About six weeks have passed since I began, in earnest, to look for jobs in the wine industry. I do not know how long the search will take or where I'll end up. I ask that my friends keep their fingers crossed for me as I begin to follow my dreams. If by chance you're a winery or vineyard owner looking at this blog and want a passionate, dedicated, energetic person on your team, you can email me here and I'll send you my resume and a cover letter.
I just started reading your blog! (Great job by the way!) I, like you, have a passion for wine. It is very challenging to find work in the industry right now. I moved to Napa 3 years ago without any experience in the industry. I started in a harvest internship and am so grateful for the experience b/c it gave me an understanding for wine production that no college major could. The internship also opened doors for me. I would highly recommend doing one. Hope that helps!
Beau, you wrote "But what can I do? Wine education, hospitality, accounting/finance, retail sales, tasting room, cellar rat and more." What you don't mention is marketing and being a blogger is by nature marketing. Have you thought of putting together ideas for some winery on creating and running a blog: establishing Twitter and Facebook accounts; turning their static tasting room into a vibrant social media experience where visitors are encouraged to Tweet, Facebook, and upload photos on the spot; and inviting bloggers and media to a press day? Small wineries might not be able to hire you to just do that but a winery might be able to hire you to do that and work in the tasting room.ReplyDelete
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Charlotte and Alan, thank you both for taking the time to post a comment. I gratefully accept all the advice I can get. Charlotte, I'd love to do an internship and am working towards that goal, if not this year then the next for sure.ReplyDelete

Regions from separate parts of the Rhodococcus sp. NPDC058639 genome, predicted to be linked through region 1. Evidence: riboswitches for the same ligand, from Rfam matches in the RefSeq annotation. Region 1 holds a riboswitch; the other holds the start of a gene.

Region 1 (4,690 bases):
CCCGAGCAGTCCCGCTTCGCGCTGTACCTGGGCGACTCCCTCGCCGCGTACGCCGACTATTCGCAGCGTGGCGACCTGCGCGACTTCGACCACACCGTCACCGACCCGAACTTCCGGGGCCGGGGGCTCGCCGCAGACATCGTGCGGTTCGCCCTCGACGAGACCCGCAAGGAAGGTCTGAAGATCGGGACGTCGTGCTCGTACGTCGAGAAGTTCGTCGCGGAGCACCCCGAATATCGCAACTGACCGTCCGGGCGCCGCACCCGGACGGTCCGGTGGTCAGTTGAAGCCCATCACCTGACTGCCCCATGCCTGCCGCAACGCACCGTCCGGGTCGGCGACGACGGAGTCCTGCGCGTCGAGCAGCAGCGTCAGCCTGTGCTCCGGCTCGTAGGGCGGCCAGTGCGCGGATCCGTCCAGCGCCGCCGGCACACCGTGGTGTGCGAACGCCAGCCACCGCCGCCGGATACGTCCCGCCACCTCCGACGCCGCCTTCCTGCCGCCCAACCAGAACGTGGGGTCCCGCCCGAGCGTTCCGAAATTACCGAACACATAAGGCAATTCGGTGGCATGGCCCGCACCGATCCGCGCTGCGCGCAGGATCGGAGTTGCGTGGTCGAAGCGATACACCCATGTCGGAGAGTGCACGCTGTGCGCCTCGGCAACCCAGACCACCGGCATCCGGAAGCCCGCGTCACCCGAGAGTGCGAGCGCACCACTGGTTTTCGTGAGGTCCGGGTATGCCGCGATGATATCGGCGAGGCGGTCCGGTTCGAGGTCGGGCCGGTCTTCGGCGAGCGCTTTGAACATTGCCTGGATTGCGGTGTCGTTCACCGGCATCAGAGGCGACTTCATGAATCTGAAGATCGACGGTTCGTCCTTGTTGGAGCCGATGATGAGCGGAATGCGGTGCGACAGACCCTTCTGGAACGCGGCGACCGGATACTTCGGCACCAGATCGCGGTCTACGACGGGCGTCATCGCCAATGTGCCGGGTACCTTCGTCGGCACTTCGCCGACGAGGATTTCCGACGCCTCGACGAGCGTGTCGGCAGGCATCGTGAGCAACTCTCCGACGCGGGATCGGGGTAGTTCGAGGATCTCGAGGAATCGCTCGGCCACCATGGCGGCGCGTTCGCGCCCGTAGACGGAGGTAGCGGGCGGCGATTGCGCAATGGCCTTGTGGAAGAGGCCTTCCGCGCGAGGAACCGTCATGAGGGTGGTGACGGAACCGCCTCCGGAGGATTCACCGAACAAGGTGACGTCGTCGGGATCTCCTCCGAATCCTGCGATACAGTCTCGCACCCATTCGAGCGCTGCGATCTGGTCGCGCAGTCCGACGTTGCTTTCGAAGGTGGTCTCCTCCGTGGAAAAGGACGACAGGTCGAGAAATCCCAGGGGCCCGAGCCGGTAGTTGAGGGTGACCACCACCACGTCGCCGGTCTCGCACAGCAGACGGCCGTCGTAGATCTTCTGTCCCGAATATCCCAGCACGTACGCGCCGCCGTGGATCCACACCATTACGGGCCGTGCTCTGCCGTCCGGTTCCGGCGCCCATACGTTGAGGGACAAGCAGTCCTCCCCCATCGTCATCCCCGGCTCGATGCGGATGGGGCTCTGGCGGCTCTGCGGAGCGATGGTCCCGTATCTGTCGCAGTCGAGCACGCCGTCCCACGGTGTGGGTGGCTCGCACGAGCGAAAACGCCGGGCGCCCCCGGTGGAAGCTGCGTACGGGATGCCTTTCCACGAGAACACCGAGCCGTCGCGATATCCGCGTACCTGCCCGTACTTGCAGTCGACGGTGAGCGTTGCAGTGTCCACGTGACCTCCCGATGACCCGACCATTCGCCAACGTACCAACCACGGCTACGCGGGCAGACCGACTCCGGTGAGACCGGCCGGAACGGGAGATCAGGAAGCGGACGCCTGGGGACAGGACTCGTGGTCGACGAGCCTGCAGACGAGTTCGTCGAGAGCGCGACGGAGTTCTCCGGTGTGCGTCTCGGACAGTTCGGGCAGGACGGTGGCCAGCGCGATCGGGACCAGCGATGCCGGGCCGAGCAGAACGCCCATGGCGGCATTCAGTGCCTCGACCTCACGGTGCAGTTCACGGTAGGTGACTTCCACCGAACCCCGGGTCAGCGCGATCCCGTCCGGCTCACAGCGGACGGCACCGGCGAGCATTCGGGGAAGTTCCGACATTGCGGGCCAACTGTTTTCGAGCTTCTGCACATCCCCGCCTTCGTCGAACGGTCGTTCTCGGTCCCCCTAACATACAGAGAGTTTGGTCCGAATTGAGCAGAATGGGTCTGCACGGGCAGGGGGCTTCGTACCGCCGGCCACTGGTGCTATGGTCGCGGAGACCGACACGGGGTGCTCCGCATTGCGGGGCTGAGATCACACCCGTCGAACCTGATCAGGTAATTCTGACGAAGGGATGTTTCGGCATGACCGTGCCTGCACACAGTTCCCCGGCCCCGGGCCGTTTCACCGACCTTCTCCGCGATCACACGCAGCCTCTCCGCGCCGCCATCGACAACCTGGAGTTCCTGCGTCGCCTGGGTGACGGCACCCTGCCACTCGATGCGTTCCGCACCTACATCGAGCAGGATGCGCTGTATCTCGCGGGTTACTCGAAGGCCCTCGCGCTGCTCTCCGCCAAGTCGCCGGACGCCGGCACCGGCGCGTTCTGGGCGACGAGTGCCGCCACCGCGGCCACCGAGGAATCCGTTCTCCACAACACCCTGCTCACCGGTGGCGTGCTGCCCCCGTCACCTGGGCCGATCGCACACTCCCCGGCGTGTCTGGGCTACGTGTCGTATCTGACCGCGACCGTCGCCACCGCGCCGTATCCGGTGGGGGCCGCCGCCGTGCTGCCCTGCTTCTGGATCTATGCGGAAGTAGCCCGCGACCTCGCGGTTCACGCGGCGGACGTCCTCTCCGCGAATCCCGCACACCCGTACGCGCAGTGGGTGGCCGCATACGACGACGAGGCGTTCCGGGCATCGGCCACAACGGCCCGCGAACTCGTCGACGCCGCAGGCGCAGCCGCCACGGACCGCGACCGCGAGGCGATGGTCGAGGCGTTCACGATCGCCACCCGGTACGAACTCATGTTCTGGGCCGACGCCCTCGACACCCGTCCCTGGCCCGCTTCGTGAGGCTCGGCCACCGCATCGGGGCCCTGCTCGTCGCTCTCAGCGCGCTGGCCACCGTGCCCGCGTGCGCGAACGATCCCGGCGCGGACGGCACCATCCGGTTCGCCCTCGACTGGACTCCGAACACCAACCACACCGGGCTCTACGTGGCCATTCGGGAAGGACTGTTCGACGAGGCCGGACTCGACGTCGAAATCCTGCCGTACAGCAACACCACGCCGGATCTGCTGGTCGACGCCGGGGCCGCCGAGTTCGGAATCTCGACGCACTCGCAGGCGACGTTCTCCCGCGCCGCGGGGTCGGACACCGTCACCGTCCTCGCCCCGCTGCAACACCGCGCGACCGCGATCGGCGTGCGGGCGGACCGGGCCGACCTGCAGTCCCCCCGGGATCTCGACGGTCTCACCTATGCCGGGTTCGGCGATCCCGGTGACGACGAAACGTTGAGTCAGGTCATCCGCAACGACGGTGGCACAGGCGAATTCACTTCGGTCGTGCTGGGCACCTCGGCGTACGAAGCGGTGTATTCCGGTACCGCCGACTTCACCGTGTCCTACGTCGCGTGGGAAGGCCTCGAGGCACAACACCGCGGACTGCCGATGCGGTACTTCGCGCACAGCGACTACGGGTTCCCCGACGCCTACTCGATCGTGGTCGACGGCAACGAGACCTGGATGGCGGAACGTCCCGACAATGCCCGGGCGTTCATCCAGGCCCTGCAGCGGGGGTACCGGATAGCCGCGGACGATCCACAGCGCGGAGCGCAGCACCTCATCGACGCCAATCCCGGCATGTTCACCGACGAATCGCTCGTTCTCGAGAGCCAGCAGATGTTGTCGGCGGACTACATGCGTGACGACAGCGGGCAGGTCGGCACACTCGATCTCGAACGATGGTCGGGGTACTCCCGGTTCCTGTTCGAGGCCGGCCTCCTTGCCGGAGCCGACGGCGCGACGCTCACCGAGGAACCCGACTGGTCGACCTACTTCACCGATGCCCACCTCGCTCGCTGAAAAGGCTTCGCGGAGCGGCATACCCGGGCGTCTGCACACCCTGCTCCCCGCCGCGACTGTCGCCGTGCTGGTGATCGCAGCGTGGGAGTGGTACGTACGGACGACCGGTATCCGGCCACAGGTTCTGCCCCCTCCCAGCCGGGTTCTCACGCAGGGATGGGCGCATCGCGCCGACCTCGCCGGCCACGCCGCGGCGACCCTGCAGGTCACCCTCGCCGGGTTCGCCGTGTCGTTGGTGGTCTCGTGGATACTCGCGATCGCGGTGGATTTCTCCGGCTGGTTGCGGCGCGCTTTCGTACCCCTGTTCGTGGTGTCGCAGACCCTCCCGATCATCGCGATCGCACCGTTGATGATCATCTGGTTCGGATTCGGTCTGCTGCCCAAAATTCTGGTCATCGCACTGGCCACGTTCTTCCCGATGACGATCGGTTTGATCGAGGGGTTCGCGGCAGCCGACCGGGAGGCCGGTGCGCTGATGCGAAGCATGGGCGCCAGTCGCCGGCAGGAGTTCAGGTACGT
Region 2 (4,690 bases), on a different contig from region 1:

Allan, I'm really glad you brought up the marketing/social media aspect, I personally didn't think myself as someone who could do that but maybe I could help a winery or wineries at least get their feet wet. Thanks for opening my eyes to a new possibility.
Catching up here: Allan's got a good point, and I agree with your assessment. You're not a hardcore marketing guy, so it'd be misleading to say that you're an expert. However (!), it would be equally misleading to not acknowledge the fact that you're at least familiar with these things, so I hope you at least mention it in passing on your resume. If some winery told you that they've been dying to get a blog going but don't have the time to set it up, or the money to hire a professional web designer, you could deliver very well for them I think. So, give people the chance to put those skills and interests to use as well!ReplyDelete
I agree in that I'm no expert, my background is Finance and more retail-oriented. The marketing is merely what I've picked up over the past few years by observing and indirect participation within the company I work for now. The trick as I see it is to incorporate that stuff into my resume without overselling myself. That's why I haven't quite added it in yet.ReplyDelete